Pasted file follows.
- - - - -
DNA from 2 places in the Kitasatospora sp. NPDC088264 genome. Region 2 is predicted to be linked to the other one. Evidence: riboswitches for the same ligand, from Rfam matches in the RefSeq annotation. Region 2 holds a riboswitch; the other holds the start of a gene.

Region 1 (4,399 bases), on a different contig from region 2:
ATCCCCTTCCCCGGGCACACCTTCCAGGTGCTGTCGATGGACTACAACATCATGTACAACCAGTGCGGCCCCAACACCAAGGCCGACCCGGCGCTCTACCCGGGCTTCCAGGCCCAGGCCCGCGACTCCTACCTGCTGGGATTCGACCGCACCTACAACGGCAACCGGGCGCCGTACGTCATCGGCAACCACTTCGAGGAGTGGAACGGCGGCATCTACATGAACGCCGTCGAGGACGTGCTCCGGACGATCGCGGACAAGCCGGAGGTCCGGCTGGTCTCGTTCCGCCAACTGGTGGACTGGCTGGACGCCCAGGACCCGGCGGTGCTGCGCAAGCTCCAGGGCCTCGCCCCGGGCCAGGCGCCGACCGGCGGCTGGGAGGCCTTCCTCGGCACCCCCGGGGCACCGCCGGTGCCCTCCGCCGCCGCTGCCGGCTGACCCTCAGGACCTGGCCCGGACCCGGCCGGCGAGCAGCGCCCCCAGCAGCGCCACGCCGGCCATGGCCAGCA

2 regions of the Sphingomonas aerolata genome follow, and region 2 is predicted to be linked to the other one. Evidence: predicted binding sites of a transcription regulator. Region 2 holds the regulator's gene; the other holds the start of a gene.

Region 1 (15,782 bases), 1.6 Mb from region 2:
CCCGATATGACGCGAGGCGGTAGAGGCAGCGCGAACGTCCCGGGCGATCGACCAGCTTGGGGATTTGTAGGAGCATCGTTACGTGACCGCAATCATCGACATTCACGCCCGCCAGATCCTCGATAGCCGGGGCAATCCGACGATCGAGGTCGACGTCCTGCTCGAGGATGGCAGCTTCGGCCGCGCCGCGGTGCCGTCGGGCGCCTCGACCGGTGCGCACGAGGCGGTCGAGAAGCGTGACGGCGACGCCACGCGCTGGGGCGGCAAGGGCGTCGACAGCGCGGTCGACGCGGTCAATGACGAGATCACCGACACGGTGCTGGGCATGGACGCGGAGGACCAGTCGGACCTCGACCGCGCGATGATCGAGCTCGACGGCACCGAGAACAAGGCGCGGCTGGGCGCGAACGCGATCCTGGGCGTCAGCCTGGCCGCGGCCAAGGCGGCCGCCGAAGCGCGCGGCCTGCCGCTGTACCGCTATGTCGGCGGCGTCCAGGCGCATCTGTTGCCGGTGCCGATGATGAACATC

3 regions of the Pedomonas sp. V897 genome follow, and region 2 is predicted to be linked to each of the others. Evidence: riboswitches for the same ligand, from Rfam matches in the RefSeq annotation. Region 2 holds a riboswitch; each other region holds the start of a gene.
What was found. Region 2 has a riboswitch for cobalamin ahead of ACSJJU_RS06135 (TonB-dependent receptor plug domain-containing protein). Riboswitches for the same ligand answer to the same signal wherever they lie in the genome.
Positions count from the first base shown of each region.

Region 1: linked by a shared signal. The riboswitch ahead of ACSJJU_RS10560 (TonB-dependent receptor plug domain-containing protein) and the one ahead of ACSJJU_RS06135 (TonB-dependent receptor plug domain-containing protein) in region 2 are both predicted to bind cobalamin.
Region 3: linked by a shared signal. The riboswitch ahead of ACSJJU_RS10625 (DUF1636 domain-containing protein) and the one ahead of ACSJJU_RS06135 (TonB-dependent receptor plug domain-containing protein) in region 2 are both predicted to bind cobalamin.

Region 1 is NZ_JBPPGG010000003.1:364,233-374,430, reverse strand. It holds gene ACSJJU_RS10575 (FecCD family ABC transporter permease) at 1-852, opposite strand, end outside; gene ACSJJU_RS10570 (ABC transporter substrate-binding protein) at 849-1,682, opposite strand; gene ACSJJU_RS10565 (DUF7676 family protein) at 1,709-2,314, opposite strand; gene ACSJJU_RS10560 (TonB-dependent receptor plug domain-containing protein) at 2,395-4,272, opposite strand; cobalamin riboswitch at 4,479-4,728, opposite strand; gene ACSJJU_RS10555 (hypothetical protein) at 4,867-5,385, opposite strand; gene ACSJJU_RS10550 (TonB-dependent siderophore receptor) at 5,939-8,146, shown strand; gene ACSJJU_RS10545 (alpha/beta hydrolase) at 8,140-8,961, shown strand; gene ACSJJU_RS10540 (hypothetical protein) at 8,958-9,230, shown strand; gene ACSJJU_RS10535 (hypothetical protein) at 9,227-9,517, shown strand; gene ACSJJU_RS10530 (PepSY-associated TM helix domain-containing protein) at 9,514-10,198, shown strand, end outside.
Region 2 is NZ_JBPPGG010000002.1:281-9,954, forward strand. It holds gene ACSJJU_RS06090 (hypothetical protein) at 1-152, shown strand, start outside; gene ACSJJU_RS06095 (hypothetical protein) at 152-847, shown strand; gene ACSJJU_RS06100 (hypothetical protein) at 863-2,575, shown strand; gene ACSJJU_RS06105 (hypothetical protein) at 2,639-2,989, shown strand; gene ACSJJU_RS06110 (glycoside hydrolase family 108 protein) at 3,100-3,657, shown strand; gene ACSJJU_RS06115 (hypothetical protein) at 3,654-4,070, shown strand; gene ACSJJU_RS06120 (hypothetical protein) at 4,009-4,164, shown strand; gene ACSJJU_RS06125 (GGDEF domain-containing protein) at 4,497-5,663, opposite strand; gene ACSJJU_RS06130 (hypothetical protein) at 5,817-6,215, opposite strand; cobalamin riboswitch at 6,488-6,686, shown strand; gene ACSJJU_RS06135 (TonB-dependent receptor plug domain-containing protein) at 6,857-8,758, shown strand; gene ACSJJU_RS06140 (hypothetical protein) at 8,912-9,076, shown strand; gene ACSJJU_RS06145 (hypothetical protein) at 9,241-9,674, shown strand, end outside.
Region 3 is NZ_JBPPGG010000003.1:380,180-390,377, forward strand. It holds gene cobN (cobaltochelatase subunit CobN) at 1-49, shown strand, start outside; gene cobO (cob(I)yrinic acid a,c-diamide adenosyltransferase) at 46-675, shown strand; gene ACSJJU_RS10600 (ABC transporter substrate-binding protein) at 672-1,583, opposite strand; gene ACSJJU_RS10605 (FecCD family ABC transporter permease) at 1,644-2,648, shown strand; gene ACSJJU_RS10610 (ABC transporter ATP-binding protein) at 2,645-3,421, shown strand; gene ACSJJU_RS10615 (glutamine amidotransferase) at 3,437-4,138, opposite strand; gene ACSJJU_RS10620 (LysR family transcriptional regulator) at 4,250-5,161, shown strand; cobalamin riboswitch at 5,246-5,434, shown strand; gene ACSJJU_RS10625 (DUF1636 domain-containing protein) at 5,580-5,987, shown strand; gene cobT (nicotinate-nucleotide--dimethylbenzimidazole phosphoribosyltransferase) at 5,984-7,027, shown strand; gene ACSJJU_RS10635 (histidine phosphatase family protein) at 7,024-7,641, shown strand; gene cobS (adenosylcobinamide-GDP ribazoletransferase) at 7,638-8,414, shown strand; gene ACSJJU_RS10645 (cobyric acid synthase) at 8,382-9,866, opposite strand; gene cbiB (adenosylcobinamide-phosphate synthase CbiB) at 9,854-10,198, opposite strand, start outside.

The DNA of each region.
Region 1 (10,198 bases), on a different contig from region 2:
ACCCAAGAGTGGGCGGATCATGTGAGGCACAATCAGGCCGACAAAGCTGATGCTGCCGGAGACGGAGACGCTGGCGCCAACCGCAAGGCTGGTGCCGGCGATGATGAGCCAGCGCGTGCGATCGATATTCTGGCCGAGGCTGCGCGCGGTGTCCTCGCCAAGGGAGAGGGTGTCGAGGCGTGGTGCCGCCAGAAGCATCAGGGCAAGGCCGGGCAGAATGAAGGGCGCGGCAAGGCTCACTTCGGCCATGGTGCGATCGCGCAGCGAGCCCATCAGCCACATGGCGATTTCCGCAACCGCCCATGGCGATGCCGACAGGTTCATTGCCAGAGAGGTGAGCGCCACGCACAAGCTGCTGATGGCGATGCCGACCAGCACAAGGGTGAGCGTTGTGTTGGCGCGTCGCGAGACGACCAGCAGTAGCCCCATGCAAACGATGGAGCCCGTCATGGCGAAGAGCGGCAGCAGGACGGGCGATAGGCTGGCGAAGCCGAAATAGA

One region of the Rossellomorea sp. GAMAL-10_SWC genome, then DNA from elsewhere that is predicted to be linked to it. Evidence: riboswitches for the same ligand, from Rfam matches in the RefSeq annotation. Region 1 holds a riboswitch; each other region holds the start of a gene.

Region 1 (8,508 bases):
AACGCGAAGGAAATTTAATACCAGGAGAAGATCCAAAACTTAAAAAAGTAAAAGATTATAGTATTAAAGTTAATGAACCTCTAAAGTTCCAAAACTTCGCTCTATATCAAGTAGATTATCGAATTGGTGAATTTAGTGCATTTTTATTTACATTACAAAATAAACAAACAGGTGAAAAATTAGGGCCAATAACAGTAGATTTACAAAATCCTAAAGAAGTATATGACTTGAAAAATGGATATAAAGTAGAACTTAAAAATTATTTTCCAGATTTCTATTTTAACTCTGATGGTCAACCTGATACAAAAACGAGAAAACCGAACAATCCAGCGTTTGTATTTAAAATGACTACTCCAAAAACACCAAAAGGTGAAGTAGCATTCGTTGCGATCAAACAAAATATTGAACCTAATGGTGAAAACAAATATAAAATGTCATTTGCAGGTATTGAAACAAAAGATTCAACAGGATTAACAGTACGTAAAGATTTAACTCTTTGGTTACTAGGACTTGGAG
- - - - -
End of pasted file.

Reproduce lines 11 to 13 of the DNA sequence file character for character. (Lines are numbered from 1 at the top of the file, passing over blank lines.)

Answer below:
Region 3: linked by a shared signal. The riboswitch ahead of ACSJJU_RS10625 (DUF1636 domain-containing protein) and the one ahead of ACSJJU_RS06135 (TonB-dependent receptor plug domain-containing protein) in region 2 are both predicted to bind cobalamin.

Region 1 is NZ_JBPPGG010000003.1:364,233-374,430, reverse strand. It holds gene ACSJJU_RS10575 (FecCD family ABC transporter permease) at 1-852, opposite strand, end outside; gene ACSJJU_RS10570 (ABC transporter substrate-binding protein) at 849-1,682, opposite strand; gene ACSJJU_RS10565 (DUF7676 family protein) at 1,709-2,314, opposite strand; gene ACSJJU_RS10560 (TonB-dependent receptor plug domain-containing protein) at 2,395-4,272, opposite strand; cobalamin riboswitch at 4,479-4,728, opposite strand; gene ACSJJU_RS10555 (hypothetical protein) at 4,867-5,385, opposite strand; gene ACSJJU_RS10550 (TonB-dependent siderophore receptor) at 5,939-8,146, shown strand; gene ACSJJU_RS10545 (alpha/beta hydrolase) at 8,140-8,961, shown strand; gene ACSJJU_RS10540 (hypothetical protein) at 8,958-9,230, shown strand; gene ACSJJU_RS10535 (hypothetical protein) at 9,227-9,517, shown strand; gene ACSJJU_RS10530 (PepSY-associated TM helix domain-containing protein) at 9,514-10,198, shown strand, end outside.
Region 2 is NZ_JBPPGG010000002.1:281-9,954, forward strand. It holds gene ACSJJU_RS06090 (hypothetical protein) at 1-152, shown strand, start outside; gene ACSJJU_RS06095 (hypothetical protein) at 152-847, shown strand; gene ACSJJU_RS06100 (hypothetical protein) at 863-2,575, shown strand; gene ACSJJU_RS06105 (hypothetical protein) at 2,639-2,989, shown strand; gene ACSJJU_RS06110 (glycoside hydrolase family 108 protein) at 3,100-3,657, shown strand; gene ACSJJU_RS06115 (hypothetical protein) at 3,654-4,070, shown strand; gene ACSJJU_RS06120 (hypothetical protein) at 4,009-4,164, shown strand; gene ACSJJU_RS06125 (GGDEF domain-containing protein) at 4,497-5,663, opposite strand; gene ACSJJU_RS06130 (hypothetical protein) at 5,817-6,215, opposite strand; cobalamin riboswitch at 6,488-6,686, shown strand; gene ACSJJU_RS06135 (TonB-dependent receptor plug domain-containing protein) at 6,857-8,758, shown strand; gene ACSJJU_RS06140 (hypothetical protein) at 8,912-9,076, shown strand; gene ACSJJU_RS06145 (hypothetical protein) at 9,241-9,674, shown strand, end outside.